Jeff Dean gave a keynote Building Large Scale Information Retrieval Systems at WSDM 2009. My labmate, Michael Bendersky, attended the talk and was nice enough to share his notes. Here's his slightly edited notes.
Update on Mar 10: Jaap Kamps noted that the slides have now been posted online.
The video is now available on VideoLectures.
Change in scale 1999 - 2009
- 100x documents
- 10000x queries
- update latency 10,000x faster
- query latency <1s> 0.2s -> 5x decrease
In the late 90s
- Batch crawling system, stopped when 'enough' pages
- Batch indexing process stitched together with Unix tools. Prone to machine failure and inconsistencies.
- The original '97 index format was a simple byte aligned system that encoded field and presentation information for word 'hits' (word occurrences). It required a lot disk access.
- Moved to a new block-based variable length index format that used skip tables for words with large numbers of occurrences. This reduced index size by 30% and was faster to decode.
- Added cache servers for both results and document snippets
- In early 2001 they moved to an in-memory index where index servers (along with doc servers, cache servers, etc...) talked directly to front-end web servers. (See system diagram on slides)
- The index was partitioned by document rather than by term.
- In-house design from the ground up: rack design, pc class motherboards, linux, and in-house software (GFS, BigTable, etc...)
- Indexing built using MapReduce framework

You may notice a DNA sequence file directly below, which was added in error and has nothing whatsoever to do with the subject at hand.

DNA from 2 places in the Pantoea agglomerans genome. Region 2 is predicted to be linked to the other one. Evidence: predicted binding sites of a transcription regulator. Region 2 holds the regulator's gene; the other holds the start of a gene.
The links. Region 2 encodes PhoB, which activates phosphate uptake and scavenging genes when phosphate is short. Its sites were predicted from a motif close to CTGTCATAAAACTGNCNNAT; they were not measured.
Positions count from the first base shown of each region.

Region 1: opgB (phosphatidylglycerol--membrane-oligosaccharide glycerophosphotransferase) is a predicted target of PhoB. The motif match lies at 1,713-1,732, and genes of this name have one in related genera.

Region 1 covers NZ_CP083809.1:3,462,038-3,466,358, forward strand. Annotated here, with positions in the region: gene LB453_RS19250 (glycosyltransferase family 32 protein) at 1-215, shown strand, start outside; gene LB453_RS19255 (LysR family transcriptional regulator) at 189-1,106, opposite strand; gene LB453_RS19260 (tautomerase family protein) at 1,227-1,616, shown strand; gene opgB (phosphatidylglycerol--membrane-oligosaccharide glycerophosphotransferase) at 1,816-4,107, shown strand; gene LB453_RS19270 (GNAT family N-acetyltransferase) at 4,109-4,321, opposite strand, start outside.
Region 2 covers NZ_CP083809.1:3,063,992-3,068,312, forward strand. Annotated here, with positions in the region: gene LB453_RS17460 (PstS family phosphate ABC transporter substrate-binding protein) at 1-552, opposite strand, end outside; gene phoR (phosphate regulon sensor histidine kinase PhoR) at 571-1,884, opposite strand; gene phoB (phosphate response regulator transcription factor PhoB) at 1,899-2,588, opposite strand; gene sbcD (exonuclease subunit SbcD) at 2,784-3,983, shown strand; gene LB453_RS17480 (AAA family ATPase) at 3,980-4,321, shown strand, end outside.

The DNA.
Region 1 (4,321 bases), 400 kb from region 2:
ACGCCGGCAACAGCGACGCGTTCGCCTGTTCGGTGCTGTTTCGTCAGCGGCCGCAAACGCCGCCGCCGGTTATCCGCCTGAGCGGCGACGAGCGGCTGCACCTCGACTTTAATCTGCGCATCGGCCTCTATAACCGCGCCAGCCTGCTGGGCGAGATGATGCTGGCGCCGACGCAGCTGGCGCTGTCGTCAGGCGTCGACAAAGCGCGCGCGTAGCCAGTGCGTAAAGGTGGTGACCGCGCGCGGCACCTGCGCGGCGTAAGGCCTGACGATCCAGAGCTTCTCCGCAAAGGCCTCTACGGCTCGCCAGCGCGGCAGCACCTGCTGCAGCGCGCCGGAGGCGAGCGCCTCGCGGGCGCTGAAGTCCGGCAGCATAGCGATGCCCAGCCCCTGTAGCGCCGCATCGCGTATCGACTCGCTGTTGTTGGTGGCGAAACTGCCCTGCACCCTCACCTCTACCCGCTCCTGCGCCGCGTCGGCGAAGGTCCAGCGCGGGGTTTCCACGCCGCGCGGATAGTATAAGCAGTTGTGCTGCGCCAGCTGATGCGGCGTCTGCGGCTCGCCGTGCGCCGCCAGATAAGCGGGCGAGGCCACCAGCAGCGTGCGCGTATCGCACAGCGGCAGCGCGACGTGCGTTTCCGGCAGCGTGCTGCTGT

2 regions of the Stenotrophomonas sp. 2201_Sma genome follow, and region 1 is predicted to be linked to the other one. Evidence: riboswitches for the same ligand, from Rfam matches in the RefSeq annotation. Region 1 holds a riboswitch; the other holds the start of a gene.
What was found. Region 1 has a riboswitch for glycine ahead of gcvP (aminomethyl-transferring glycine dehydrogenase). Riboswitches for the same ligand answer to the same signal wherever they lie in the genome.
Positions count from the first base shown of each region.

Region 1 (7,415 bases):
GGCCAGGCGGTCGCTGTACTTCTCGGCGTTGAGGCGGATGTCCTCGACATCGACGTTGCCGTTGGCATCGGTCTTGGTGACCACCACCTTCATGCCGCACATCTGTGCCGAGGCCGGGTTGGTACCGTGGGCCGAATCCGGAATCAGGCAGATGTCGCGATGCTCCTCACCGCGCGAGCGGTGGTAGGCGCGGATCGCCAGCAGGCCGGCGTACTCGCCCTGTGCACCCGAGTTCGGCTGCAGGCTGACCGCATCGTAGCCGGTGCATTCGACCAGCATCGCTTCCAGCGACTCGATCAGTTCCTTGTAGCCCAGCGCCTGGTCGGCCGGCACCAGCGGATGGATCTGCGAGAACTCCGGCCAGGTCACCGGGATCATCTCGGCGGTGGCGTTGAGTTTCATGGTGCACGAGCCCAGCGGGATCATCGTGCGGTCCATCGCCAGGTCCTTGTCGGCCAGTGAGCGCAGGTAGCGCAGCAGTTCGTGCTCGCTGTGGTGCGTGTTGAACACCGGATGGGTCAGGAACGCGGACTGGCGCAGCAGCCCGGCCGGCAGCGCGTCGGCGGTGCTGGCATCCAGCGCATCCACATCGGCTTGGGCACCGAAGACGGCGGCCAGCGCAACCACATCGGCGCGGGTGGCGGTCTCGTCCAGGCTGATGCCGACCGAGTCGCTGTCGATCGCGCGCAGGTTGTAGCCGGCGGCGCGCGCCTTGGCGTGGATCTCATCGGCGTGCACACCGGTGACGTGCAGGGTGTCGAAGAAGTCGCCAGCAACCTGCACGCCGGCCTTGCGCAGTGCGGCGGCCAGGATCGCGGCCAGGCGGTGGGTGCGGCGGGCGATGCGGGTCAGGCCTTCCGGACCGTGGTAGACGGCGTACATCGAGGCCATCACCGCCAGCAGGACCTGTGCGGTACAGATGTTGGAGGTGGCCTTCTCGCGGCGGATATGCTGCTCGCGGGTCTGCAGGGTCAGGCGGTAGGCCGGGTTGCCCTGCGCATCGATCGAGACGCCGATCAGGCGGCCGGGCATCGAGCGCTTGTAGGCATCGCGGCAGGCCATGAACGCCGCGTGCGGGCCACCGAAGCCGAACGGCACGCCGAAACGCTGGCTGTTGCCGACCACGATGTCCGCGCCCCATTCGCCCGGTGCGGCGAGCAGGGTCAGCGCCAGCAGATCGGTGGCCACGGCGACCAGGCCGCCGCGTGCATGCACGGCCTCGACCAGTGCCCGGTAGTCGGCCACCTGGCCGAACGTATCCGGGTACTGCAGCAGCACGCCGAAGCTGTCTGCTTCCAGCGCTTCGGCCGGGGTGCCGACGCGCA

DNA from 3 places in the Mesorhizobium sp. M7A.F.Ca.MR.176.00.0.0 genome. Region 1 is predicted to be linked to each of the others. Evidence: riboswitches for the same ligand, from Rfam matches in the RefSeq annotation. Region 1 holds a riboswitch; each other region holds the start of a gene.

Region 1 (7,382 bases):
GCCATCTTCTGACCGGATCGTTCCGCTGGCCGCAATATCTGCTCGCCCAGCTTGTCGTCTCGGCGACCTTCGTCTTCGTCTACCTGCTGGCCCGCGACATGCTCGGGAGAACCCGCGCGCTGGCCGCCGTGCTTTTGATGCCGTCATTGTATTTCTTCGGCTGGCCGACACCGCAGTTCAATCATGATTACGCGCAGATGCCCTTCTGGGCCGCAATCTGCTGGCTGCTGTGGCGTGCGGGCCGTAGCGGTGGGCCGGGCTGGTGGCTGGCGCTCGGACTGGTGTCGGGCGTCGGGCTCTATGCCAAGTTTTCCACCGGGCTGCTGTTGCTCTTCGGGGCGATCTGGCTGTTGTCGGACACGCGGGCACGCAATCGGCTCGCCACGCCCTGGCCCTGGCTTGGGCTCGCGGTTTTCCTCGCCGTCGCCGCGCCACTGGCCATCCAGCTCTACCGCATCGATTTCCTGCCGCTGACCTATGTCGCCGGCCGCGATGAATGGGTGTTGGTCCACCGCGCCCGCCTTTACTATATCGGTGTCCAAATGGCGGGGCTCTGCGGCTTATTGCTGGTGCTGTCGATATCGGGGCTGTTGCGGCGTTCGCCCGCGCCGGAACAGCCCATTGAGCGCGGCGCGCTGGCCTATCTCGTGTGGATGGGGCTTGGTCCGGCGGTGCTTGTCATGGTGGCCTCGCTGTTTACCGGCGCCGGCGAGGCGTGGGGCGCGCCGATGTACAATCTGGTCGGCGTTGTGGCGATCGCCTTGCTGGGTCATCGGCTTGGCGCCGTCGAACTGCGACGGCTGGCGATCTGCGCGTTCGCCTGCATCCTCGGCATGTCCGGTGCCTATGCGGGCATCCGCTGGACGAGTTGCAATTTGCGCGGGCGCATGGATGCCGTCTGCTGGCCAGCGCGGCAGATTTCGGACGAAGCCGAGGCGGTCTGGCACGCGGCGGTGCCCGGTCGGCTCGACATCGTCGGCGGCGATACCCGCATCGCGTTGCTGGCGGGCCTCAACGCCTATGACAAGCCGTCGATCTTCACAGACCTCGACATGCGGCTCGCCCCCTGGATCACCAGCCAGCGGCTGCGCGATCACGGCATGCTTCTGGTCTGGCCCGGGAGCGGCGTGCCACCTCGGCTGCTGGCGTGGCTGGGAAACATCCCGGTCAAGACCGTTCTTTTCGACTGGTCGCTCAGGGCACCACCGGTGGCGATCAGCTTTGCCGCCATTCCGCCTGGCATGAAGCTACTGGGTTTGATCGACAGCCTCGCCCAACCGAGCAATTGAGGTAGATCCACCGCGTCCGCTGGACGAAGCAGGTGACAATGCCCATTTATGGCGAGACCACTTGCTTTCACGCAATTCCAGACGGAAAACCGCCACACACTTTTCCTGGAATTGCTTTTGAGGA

- In 2004 they moved to a hierarchical system for serving indexes built on top of GFS based hosted indexes (now only the "root server" handles requests from the web server).
- 'Fast' index updates
- In 2007 they added a 'super root' server that communicates with all of the index servers for the vertical collections allowing 'Universal Search'
Goal: It should be easy to do experiments.
- Start with a new ranking idea
- Generate data to run experiments rapidly using MapReduce, BigTable, etc..
- Run off-line and measure results on 1) human-rated query sets of various kinds and 2) on random queries to look at changes to existing ranking (latency doesn't matter)
- Experiment on a fraction of small random sample of traffic (latency matters!)
- Re-implement/tune implementation to pre-compute data to make it feasible at full load and incorporate necessary data into the index.
- Cross-Lingual IR - quality and scalability
- Retrieval with a mix of private, semi-private, shared and public documents
- Automatic Construction of efficient IR systems for different needs
Thanks again to Michael! I really enjoyed the notes and I hope there will be more great information to share soon.